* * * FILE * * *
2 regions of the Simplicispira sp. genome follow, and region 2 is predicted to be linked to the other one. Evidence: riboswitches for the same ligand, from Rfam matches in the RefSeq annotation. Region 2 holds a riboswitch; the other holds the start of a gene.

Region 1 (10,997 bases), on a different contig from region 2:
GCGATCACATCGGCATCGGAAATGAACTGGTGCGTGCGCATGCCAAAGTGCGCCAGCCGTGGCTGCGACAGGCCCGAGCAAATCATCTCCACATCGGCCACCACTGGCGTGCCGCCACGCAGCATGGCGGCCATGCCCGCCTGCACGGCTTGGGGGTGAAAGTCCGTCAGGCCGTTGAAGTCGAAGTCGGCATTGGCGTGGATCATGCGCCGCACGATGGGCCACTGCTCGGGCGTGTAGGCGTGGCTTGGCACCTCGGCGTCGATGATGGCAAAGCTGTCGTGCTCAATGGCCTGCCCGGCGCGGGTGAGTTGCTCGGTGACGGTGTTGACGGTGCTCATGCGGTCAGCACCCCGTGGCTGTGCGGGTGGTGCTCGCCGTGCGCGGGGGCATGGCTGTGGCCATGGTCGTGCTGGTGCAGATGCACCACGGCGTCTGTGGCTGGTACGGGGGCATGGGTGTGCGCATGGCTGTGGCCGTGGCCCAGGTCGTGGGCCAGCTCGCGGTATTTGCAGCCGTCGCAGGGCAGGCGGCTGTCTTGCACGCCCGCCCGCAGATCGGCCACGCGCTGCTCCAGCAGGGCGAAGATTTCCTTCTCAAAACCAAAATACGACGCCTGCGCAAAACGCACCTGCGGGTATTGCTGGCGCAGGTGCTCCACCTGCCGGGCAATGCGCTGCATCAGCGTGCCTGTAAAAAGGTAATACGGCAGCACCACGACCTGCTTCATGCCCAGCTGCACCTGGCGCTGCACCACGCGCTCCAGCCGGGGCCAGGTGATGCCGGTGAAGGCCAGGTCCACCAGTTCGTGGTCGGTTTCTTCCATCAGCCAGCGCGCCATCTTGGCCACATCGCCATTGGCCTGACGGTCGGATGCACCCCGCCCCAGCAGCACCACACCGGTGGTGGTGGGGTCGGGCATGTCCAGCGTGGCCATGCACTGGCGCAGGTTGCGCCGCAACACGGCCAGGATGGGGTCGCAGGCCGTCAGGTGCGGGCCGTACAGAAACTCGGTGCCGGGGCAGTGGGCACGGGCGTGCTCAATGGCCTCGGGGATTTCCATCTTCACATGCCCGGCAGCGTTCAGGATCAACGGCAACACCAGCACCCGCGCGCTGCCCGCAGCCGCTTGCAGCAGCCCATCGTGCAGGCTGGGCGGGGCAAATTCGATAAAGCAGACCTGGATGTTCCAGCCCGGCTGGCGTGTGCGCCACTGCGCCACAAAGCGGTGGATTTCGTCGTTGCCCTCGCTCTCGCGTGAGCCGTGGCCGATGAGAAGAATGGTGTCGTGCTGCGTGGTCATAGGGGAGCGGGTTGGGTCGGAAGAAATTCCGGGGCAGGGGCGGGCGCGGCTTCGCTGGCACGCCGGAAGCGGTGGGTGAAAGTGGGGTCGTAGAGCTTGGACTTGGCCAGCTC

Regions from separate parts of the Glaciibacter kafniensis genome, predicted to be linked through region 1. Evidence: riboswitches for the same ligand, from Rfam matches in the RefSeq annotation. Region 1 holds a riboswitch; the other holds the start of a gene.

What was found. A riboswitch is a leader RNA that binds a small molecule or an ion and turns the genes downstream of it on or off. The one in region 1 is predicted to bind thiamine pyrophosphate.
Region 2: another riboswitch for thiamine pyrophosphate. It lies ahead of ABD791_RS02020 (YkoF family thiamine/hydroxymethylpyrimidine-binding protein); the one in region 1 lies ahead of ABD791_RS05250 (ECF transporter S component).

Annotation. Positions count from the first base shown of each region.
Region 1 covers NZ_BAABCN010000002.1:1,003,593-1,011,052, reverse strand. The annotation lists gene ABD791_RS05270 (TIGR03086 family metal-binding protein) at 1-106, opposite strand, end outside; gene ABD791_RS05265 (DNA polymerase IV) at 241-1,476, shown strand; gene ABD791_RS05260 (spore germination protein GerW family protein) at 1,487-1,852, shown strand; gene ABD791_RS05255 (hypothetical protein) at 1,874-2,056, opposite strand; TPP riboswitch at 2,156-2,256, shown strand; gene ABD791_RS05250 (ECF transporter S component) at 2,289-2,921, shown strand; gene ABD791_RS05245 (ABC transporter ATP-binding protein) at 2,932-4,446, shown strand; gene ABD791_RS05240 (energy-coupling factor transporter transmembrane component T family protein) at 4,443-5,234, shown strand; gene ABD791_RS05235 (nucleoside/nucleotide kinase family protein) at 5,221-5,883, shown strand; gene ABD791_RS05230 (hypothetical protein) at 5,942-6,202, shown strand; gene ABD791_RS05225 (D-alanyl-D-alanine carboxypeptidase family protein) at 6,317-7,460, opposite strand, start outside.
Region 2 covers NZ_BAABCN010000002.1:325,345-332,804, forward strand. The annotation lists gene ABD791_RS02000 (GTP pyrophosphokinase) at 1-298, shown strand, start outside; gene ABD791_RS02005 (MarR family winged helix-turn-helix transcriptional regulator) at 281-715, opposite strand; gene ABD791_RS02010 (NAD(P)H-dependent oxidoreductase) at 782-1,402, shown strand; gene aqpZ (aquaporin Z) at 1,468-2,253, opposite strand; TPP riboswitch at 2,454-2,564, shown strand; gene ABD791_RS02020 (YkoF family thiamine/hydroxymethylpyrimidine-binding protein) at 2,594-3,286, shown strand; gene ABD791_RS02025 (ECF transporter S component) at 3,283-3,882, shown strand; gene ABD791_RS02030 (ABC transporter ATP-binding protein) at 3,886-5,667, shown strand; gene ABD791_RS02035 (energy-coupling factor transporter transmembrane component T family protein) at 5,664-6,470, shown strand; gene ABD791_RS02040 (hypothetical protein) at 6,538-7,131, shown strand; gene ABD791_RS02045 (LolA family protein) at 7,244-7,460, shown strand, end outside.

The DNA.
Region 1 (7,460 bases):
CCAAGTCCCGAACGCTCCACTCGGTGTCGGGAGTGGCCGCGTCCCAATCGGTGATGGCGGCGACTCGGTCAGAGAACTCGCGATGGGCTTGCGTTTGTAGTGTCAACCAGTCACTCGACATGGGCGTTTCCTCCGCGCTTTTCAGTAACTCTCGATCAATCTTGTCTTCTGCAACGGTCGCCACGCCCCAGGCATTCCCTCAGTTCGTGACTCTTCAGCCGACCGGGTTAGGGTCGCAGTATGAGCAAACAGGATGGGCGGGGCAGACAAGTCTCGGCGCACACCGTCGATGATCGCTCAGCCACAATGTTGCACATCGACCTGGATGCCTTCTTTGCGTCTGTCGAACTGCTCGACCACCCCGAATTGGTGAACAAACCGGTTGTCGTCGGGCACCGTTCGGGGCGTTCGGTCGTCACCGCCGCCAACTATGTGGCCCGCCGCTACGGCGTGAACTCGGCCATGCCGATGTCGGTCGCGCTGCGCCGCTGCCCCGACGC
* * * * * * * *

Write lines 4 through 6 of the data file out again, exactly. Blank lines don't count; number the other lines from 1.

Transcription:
Regions from separate parts of the Glaciibacter kafniensis genome, predicted to be linked through region 1. Evidence: riboswitches for the same ligand, from Rfam matches in the RefSeq annotation. Region 1 holds a riboswitch; the other holds the start of a gene.

What was found. A riboswitch is a leader RNA that binds a small molecule or an ion and turns the genes downstream of it on or off. The one in region 1 is predicted to bind thiamine pyrophosphate.
Region 2: another riboswitch for thiamine pyrophosphate. It lies ahead of ABD791_RS02020 (YkoF family thiamine/hydroxymethylpyrimidine-binding protein); the one in region 1 lies ahead of ABD791_RS05250 (ECF transporter S component).